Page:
12

I'm having a hard time googling this issue because most of the things I can find are about animations that are supposed to be fast but are acting slow. My question is regarding an animation that I want to have a long duration but still be smooth.

I've created this jsfiddle to demonstrate the issue: http://jsfiddle.net/93Bqx/

I'm trying to make an element slowly move to another position over time. But the animation is very choppy.

Basically, it boils down to something like this:

$elem.animate({
        left: x,
        top: y
}, someLargeNumber);

I'm wondering if the problem is that the animation is so slow that each step is less than a pixel and so it is rounding them to either 0 or 1 making it appear to drop frames and then move all at once. But I don't know how I would check or fix this.

Is there a better way to be doing slow animations so they're smooth? I had a similar one created with CSS3 and translate(x,y) that was smooth but unfortunately I need more flexibility than I think I can get with CSS.

  • 2
    good read on the topic: paulirish.com/2012/… – Yoshi Aug 1 '13 at 14:54
  • @Yoshi thank you! Exactly what I was interested in learning about. Can you post that as an answer so I can accept it? – Brad Dwyer Aug 1 '13 at 15:17
5

It's not much smoother even using a CSS transition.

I added the Transit jQuery plugin to test a CSS transition instead, and it looks almost the same.

Your code with minor fixes: http://jsfiddle.net/thirtydot/93Bqx/5/

Same code but with Transit added: http://jsfiddle.net/thirtydot/93Bqx/6/.

I think this is a limitation of the fact that (most?) browsers don't do subpixel rendering. As you mentioned, the x and y of the element is rounded after every step of the animation, and it's this rounding that causes the unsightly "jiggling" effect.

The CSS transition version does look noticeably better for less pathological test cases. Read this for more information: http://www.paulirish.com/2012/why-moving-elements-with-translate-is-better-than-posabs-topleft/

  • 5
    I had never heard of this; I'll have to look into this plugin. Thanks for the suggestion! I looked at the docs and changed it from animating the top and bottom properties directly to using its native x/y and it is a lot smoother (but oddly a bit wobbly) jsfiddle.net/XSEd8 – Brad Dwyer Aug 1 '13 at 14:40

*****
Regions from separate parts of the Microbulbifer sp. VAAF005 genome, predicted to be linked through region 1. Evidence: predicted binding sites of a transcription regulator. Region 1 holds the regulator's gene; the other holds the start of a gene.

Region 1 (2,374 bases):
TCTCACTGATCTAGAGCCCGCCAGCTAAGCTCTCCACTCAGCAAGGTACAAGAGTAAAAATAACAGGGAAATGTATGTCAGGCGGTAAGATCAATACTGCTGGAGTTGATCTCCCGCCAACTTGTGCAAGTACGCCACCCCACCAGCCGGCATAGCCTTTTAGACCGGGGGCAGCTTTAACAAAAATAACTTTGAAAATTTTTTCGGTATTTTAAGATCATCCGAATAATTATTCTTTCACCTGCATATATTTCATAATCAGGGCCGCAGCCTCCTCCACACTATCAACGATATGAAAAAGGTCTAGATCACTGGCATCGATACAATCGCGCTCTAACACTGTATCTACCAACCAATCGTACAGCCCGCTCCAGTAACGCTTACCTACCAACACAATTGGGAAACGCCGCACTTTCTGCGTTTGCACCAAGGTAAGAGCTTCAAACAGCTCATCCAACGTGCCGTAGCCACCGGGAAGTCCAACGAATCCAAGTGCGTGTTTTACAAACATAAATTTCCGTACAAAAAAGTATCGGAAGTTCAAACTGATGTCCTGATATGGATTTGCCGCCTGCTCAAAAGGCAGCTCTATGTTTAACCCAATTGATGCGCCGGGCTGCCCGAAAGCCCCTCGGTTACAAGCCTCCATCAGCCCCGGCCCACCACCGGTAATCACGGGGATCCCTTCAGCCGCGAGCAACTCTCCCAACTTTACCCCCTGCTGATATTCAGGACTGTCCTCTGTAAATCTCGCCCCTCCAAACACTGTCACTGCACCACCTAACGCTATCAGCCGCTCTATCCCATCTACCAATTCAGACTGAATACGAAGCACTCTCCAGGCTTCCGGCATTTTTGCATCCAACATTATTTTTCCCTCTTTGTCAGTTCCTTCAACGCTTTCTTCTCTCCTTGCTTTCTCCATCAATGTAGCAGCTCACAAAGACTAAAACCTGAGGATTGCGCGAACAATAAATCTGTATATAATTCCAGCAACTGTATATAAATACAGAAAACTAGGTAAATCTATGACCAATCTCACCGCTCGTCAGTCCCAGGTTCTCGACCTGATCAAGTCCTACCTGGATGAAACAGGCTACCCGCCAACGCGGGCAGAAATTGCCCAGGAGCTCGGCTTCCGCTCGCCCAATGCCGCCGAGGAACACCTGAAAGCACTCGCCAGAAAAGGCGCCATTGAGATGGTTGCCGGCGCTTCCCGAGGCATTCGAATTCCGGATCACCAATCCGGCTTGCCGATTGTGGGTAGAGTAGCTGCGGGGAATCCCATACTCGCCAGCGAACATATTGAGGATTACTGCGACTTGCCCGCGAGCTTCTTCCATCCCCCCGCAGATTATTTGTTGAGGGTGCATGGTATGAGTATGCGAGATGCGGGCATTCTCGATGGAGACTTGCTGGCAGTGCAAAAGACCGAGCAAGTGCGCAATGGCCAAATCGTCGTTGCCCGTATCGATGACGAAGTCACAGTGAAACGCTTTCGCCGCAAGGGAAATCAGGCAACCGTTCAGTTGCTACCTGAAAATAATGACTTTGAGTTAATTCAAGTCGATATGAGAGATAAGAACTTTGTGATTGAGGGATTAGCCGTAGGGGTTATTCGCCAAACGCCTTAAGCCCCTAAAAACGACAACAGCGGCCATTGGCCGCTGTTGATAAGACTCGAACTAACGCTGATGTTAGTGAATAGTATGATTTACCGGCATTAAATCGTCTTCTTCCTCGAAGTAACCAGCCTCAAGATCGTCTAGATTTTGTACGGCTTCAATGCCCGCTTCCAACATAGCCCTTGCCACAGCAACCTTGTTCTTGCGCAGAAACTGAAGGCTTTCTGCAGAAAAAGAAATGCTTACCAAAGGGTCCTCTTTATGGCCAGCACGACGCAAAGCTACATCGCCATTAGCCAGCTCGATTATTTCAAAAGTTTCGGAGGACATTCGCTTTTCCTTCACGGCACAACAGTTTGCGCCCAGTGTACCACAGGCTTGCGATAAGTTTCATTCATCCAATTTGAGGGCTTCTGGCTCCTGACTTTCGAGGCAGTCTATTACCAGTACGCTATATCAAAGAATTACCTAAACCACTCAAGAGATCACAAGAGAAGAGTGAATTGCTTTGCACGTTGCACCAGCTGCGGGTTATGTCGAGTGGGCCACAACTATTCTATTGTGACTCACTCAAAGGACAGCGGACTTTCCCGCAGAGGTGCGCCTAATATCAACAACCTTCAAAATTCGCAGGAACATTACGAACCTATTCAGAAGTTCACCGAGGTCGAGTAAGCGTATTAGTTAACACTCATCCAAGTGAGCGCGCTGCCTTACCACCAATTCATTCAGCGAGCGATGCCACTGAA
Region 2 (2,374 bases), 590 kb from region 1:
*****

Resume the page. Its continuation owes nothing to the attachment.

• Update: I have this working now in my actual code and it's great. +1 for jquery.transit. Only problem I ran into was there not being a way to stop transitions but I found a fork of the codebase that adds that feature. – Brad Dwyer Aug 1 '13 at 17:06
  • Good to know. I think that, roughly, the slower the computer is, the more of an improvement the CSS transition version will provide. Also, I don't think you should accept my answer (if you were planning to) just yet. Give it a bit more time and see if a better answer arrives. – thirtydot Aug 1 '13 at 17:10
  • 1
    I'm hoping @Yoshi makes an answer based on his comment to my original post. It actually explains the "why" of this (positioning by top and left can't do subpixel rendering whereas translate can). – Brad Dwyer Aug 1 '13 at 20:46
7

I guess it's the inevitable bargain with doing animation programmatically. Maybe try a framework specialized in animation like:

http://www.greensock.com/gsap-js/

but adapting the animation to CSS would be best.

  • 3
    Yep, here's a fork that uses GreenSock's GSAP with transforms instead of top/left: jsfiddle.net/2LpgY/1 It's much smoother in webkit, but Firefox uses a different antialiasing technique which doesn't seem to accommodate sub-pixel rendering. So thirtydot is right about it being a browser thing in some cases. I'd also argue that CSS animations wouldn't be better, especially if you need tight control - see greensock.com/why-gsap – Jack Aug 1 '13 at 17:41
0

I think it has something to do with how often you move an element. For example, if you move the object once every second, it will seem choppy. Try decreasing the amount of time between each move as well as decreasing the distance between each move. See http://jsfiddle.net/2K9xP/ for an example.

So we have...

var duration = Math.round(10 * distance);

instead of...

var duration = Math.round(1000 * distance);
  • 4
    The point is that the object moves slowly. That box zooms around like it's on ecstasy. – thirtydot Aug 1 '13 at 14:26
  • 1
    It's more to demonstrate the fact that it can move seamlessly if the amount it moves per frame is a high enough value. Moving an object 1 pixel every second will seem choppy because our eyes see more detail (something to do with framerates I guess). – Dan Lister Aug 1 '13 at 14:30
  • Also if we have higher resolution displays which could cater for more accurate positions, this would make slower animations see more seamless I think. – Dan Lister Aug 1 '13 at 14:32

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